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This Labor Day weekend, I was home.
On Friday, I took the train from Washington to New York. I rode another train to my hometown with my father. I went out to dinner with my parents and brother. We rented a movie and drank rosé champagne. My dog slept on my bed. And I was home.
The next day, my parents drove me back into the city. I got lunch at the Heartland Brewery with a girl with whom I lived in my last year of undergrad. She recently moved back to New York from Miami. I haven’t seen her—nor, to be honest, had I really spoken to her—in two years. She is working hard and doing well, and we caught up. And I was home.
I then went uptown to my alma mater to meet another friend from undergrad for coffee. She was in the Slavic Department, like I was. She lived in Ukraine and Israel this past year. And we talked about what it is to live and be and travel in the FSU, and about Georgia (country edition), where her boyfriend lived when she was in Israel, and where I met him. And we talked about their love and her life and mine, too. And I was home.
I took the subway back downtown to Union Square Coffee Shop, where I met up with three of the people who were on my pre-Fulbright program in Marburg. And we talked about where we are now but mostly about where we were then, and we got drinks and remembered our year in Germany and laughed, got drinks and remembered our year in Germany and laughed. And I was home.
And then I was on the subway again, this time to Brooklyn, to get dinner with a friend from my study abroad program in St. Peterbsurg. And we went to the apartment of another girl from the same program and drank wine with her and another boy from the program too. And we talked about the program and who we were then and where we are now and also, inevitably, about Russia and Eastern Europe. And we went out onto the roof and looked at New York City. And I stayed over with my friend and in the morning we got muffins and coffee and talked. And I was home.
I met up with my family. We drove home. I lazed around the house. I felt, for some reason I both did and did not understand, sad. I was so tired. But still we went back into the city to meet my sister for dinner at a Russian restaurant. And we all fought and made up and laughed and sulked. And she and I hugged goodbye. And I was home.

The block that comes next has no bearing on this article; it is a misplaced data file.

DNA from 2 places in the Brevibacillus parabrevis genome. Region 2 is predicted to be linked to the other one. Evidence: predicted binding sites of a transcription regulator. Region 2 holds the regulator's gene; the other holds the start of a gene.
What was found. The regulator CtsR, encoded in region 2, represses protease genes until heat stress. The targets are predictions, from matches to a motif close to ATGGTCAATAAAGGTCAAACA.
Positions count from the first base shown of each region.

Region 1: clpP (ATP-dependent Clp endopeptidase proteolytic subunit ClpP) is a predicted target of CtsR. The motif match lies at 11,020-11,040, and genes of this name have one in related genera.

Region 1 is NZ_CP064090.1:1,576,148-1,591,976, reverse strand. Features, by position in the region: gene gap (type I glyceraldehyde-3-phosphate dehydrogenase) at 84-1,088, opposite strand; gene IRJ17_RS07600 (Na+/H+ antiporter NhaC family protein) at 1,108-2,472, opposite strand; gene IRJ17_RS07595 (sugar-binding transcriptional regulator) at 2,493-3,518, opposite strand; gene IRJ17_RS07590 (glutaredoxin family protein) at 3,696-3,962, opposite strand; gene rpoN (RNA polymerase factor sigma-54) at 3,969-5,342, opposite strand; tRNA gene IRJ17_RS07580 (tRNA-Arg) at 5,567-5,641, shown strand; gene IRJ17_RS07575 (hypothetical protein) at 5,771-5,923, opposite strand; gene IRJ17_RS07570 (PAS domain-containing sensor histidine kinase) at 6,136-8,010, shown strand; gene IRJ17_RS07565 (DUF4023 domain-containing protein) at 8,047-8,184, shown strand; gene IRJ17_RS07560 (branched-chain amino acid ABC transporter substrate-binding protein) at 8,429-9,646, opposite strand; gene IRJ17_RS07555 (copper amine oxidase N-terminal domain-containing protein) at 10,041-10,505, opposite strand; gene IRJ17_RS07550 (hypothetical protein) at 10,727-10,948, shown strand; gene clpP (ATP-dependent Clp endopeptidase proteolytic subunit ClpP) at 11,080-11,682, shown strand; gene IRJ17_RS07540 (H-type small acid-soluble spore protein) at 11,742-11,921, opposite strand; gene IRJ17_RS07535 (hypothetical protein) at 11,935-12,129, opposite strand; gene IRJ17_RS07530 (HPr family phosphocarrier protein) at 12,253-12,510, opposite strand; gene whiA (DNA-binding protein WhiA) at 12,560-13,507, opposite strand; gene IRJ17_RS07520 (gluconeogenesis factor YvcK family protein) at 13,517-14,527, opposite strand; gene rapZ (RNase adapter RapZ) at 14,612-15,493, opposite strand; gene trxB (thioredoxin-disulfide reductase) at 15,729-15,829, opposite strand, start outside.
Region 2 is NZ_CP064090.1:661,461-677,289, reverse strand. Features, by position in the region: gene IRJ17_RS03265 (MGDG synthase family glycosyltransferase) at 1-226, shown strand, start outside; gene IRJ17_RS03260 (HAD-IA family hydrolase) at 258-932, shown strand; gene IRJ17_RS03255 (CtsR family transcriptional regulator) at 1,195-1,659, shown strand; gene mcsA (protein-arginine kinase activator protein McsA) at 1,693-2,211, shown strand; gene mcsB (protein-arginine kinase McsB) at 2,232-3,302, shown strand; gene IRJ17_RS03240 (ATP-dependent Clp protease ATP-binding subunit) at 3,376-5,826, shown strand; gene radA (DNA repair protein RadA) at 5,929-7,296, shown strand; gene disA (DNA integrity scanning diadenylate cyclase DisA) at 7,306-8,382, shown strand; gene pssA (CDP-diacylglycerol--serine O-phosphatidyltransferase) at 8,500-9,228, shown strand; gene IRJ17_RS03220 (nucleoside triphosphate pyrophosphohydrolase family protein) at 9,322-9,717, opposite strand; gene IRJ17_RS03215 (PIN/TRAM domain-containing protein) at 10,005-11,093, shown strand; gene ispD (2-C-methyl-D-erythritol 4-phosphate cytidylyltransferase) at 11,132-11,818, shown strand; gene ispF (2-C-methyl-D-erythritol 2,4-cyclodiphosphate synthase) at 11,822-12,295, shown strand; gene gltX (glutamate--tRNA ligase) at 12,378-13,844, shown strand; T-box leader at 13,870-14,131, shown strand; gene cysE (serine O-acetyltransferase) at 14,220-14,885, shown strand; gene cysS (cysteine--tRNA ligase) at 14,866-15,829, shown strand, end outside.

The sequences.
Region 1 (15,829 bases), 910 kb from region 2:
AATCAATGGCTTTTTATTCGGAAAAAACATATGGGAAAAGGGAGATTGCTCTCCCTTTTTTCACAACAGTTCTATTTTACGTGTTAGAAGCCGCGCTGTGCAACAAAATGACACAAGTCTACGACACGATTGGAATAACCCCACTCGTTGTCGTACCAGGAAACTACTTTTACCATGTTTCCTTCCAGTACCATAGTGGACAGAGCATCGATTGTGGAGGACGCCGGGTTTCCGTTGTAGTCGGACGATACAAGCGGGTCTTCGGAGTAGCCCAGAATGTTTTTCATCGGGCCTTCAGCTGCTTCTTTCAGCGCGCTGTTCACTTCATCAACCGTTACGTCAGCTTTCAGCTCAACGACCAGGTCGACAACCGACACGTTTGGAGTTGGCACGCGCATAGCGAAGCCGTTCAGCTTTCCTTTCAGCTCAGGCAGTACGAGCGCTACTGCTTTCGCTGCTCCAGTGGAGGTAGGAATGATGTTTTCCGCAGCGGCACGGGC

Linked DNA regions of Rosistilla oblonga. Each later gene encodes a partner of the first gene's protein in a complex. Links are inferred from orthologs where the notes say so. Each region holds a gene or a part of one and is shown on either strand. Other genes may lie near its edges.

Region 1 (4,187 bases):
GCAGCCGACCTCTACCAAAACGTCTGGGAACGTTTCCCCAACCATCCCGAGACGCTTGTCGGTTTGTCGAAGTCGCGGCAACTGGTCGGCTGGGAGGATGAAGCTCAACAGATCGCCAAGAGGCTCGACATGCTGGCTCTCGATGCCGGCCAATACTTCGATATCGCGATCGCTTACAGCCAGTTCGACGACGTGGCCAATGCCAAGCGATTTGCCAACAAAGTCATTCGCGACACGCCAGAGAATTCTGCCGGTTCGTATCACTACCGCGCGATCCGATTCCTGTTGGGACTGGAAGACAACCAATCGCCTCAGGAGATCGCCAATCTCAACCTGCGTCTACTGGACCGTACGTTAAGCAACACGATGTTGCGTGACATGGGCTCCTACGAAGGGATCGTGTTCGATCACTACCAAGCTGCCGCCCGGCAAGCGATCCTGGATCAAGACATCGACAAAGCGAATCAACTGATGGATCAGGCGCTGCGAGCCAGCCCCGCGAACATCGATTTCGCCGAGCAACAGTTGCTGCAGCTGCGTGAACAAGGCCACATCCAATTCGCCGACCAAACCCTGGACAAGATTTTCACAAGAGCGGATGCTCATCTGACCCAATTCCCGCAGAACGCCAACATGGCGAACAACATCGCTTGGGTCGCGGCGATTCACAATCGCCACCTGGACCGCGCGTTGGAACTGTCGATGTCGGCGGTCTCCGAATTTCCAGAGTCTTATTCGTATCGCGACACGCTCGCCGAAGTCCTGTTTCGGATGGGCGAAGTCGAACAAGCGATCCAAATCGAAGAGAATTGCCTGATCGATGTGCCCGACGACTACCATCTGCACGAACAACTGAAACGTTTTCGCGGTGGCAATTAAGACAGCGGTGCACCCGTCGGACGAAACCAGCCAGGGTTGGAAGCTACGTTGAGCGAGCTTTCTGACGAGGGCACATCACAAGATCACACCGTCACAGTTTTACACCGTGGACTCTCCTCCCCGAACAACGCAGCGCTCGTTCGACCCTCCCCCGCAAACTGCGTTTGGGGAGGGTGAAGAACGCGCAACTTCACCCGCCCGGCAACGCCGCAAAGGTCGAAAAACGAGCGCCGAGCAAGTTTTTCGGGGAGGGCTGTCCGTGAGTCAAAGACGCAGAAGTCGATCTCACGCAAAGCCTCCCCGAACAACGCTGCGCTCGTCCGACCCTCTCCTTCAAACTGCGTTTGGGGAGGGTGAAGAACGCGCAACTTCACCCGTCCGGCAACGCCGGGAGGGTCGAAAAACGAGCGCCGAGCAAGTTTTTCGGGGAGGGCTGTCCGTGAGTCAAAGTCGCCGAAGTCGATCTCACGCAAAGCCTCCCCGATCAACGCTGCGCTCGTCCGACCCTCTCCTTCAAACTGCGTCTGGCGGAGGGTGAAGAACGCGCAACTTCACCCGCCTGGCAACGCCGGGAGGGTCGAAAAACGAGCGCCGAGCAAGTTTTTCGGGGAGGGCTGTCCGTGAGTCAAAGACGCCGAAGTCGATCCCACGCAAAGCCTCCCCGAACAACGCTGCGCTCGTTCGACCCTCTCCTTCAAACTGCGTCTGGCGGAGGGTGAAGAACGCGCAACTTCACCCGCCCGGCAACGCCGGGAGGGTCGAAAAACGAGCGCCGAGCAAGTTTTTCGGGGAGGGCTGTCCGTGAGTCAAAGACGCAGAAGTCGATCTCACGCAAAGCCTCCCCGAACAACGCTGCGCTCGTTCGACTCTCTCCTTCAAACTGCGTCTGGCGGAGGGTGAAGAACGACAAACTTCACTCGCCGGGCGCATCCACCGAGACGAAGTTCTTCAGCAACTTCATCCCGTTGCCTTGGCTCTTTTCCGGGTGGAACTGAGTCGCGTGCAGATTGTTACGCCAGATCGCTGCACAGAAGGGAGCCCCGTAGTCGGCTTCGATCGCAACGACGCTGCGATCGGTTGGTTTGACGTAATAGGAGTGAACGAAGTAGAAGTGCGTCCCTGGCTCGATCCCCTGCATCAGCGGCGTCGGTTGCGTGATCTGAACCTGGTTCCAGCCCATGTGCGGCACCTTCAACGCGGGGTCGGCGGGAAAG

And then this morning I went with my family to see my grandmother and uncle for breakfast and and coffee. And then I went home and packed and lazed and felt sad, somehow. And I was home.
And, finally, we went into the city for lunch. And they dropped me off at the train station, and I rode back to Washington. And I thought about how they say that home is where the heart is, but so, too, is home where your memories are. It’s where you’ve been and what you’ve done and whom you’ve known, insofar as anyone can ever know anyone. It’s this part of you here and that part of you there. And sometimes it’s not where you thought it would be, and sometimes it’s where you hadn’t even thought to look. And I came back to my apartment and made myself dinner and wrote this blog post. And I am home.
There has been—at least to the best of my knowledge—little attention paid to the fact that today is the 25th anniversary of the Baltic Way, that moment in time when the people of Estonia, Latvia, and Lithuania joined hands to form a 600 kilometer long chain in order to protest 50 years of Soviet Occupation that began with the illegal pact between Stalin and Hitler (the Molotov-Ribbentrop Pact, signed 75 years ago today).
The protest was a peaceful one. It was couched in terms of legality and Rule of Law. And Estonia, Latvia, and Lithuania thus developed a self-identity on the same. The Baltic States were not Soviet, and their national identity would thus not be Soviet, either. And so if to be Soviet meant to be illegally occupied, to be Baltic would mean to be respectful of international law. And after independence this was supported by Western states, yes, but it began within the Baltic States themselves, as civil society and respect for Rule of Law must.
That doesn’t mean that there has been no so-called democratic backsliding or missteps since the Baltic states achieved independence. It does mean that independence as legality, homegrown but assisted by the West, has allowed Estonia, Latvia, and Lithuania to be independent. To find their own course and pursue it.
Given that Russian troops may or may not have been in Ukraine yesterday, and that Ukraine’s president may or may not dissolve its parliament, and that Western powers may or may not be willing to support (whatever that may mean) Ukraine, perhaps it would behoove us to pay attention to the fact that today is the 25th anniversary of the Baltic Way.
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